Bp expands its holdings in caspian sea – caspian news k electric jobs 2016

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More than a week has passed since the signing of new production sharing agreement between the British energy giant BP and SOCAR, the state oil company of Azerbaijan, in the presence of Azerbaijan’s President Ilham Aliyev and UK Prime Minister Theresa May in London, regarding Caspian energy resources, and analysts continue to weigh in on the motives behind the big deal.

“There are only nine companies in the world who owns all necessary technological basis and experience in exploring and developing the fossil fuel deposits. And BP is one of them,” Ilham Shaban, who leads the Caspian Barrel Oil Research Center in Baku, told Caspian News, commenting on the agreement that was signed in London on April 26.

“After the prices of oil started falling in 2014, BP was the first company to present a commercial offer to the Azerbaijani government on investing in exploration activities in the Caspian Sea. BP’s proposal was the best,” Shaban added. “We may say the same about the most recent deal – BP has come up with the most competitive commercial offer and won the next agreement with Azerbaijan.”

The new BP-SOCAR deal is focused on the exploration and development of Block D230 in the North Absheron basin in the Azerbaijan sector of the Caspian Sea. The block’s area is estimated at around 3,200 square kilometers, and it sits anywhere between 400 and 600 meters beneath the water’s surface, while the reservoir depth is estimated to be around 3,500 meters.

“This agreement underpins a new joint effort by SOCAR and BP to explore further Caspian opportunities in support of long-term production in Azerbaijan,” BP group chief executive Robert Dudley said after deal’s signing, according to BP’s official website.

“We have now been operating in the region for more than 25 years and believe there is still significant oil and gas potential there. We look forward to continuing to build on our significant business in Azerbaijan, working closely with SOCAR and others to explore and help secure the Caspian’s future for decades to come."

“I believe that the synergies between modern upstream technology and unique historical experience, embodied in both companies, create a solid basis for our continued success,” SOCAR’s president Rovnag Abdullayev said after inking the deal, according to SOCAR official website.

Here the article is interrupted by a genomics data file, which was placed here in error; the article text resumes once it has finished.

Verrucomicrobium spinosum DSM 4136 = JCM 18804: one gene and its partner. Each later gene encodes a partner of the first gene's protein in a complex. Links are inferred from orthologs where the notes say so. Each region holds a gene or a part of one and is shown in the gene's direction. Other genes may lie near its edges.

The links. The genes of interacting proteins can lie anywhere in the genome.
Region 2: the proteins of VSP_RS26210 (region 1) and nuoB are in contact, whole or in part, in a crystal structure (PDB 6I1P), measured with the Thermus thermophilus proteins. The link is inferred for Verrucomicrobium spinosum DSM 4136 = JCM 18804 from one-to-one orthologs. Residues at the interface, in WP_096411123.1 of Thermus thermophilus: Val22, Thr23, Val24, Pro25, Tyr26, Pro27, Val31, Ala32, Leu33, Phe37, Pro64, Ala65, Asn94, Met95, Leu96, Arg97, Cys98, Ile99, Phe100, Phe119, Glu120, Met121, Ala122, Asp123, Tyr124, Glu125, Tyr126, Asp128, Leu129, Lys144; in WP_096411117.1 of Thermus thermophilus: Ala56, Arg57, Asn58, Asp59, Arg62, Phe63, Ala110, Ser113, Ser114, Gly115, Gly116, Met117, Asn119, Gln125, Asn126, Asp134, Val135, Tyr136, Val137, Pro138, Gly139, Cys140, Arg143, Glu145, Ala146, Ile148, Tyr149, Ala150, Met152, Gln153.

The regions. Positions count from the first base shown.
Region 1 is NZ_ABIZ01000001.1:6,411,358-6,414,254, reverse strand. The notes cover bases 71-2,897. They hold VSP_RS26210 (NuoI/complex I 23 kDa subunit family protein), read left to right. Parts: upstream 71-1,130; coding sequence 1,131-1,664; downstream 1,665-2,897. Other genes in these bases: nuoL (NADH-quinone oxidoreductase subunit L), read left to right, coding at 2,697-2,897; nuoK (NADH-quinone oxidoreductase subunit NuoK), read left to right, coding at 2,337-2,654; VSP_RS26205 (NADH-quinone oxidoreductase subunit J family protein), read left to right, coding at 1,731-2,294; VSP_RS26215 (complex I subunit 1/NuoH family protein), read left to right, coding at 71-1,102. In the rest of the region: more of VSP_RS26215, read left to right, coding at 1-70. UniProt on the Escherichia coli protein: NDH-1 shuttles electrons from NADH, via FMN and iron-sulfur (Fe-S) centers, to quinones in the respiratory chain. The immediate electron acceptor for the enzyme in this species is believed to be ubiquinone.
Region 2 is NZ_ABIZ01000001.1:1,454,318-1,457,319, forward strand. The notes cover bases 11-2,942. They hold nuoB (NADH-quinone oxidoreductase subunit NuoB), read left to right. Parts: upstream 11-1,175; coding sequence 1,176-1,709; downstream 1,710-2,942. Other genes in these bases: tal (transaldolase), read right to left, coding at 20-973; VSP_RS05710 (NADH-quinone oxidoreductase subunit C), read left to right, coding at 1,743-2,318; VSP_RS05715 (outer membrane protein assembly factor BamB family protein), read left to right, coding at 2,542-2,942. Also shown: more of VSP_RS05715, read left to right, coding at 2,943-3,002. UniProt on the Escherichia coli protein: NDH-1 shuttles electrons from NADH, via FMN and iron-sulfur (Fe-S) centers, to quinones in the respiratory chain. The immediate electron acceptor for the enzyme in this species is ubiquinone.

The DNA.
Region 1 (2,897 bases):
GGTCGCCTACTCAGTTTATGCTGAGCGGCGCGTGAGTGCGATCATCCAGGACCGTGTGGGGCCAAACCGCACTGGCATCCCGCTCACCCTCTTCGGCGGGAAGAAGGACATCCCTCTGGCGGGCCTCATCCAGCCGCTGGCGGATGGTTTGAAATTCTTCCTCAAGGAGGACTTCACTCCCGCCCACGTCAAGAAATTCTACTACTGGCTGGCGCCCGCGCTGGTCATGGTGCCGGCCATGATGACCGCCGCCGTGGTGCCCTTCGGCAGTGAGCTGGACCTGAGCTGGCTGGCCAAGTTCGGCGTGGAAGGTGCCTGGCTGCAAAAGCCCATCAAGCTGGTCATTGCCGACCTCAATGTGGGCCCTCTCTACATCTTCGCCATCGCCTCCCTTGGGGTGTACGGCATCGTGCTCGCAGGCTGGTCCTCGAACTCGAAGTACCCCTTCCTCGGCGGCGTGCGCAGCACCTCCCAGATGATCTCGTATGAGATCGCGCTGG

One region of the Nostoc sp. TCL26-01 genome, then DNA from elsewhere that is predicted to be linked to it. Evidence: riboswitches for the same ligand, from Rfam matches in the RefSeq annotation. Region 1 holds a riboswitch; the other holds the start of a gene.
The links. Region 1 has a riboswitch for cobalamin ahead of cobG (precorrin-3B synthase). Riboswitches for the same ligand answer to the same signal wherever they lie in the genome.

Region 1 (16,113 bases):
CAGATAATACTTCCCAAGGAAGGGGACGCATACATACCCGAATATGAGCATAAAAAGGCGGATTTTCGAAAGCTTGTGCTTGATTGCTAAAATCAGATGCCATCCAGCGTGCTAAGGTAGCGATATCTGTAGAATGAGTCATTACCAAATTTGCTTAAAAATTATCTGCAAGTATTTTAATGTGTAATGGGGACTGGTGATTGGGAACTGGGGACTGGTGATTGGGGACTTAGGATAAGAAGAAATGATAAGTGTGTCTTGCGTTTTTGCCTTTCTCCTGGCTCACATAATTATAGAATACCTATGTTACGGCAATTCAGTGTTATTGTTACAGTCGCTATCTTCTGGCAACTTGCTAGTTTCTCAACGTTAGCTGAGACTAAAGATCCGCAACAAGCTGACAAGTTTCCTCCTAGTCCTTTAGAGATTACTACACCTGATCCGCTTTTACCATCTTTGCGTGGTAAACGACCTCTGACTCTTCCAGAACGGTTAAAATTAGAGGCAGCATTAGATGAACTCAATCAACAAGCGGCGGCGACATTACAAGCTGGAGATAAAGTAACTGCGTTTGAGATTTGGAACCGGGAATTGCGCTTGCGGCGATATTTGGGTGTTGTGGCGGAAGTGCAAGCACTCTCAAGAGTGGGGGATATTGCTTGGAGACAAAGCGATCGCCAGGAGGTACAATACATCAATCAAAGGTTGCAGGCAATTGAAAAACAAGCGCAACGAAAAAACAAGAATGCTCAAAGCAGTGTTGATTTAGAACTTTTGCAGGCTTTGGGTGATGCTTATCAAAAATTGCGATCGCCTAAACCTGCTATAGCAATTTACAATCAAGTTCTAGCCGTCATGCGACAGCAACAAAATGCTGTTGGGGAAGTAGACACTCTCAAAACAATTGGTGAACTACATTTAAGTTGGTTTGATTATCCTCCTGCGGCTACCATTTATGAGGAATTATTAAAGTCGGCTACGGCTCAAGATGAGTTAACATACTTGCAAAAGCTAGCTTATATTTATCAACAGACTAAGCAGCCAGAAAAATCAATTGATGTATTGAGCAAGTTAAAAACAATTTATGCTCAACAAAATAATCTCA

BP first became involved in Azerbaijan in 1994, when it helped develop the Azeri, Chirag and Deepwater Gunashli (ACG) fields. Production from those fields kicked off in 1997, and since then over 3.3 billion barrels of oil have been pumped from the reservoir. In 2017, SOCAR and partners involved in ACG signed an amended production sharing agreement to extend the fields’ exploration until the end of 2049.

In 1996, BP signed a second agreement, to develop Azerbaijan’s largest offshore gas condensate field known as Shah Deniz. The field is considered BP’s largest discovery after the Prudhoe Bay oil field in Alaska. Shah Deniz contains one trillion cubic meters of gas, nearly a third of Azerbaijan’s overall estimated reserves.

Shah Deniz is the sole supply for the Southern Gas Corridor, which will feed 10 billion cubic meters of gas to Europe via a 3,500 km overland and underwater mega-pipeline that will traverse six countries. The pipeline will also deliver an additional six billion cubic meters of gas to Turkey, and go online sometime later this year.

BP has two additional production sharing agreements with Azerbaijan. An agreement signed in 2010 was for development of the Shafag-Asiman offshore block, and another, signed in 2014, was for the shallow water area around the Absheron Peninsula, which includes Baku.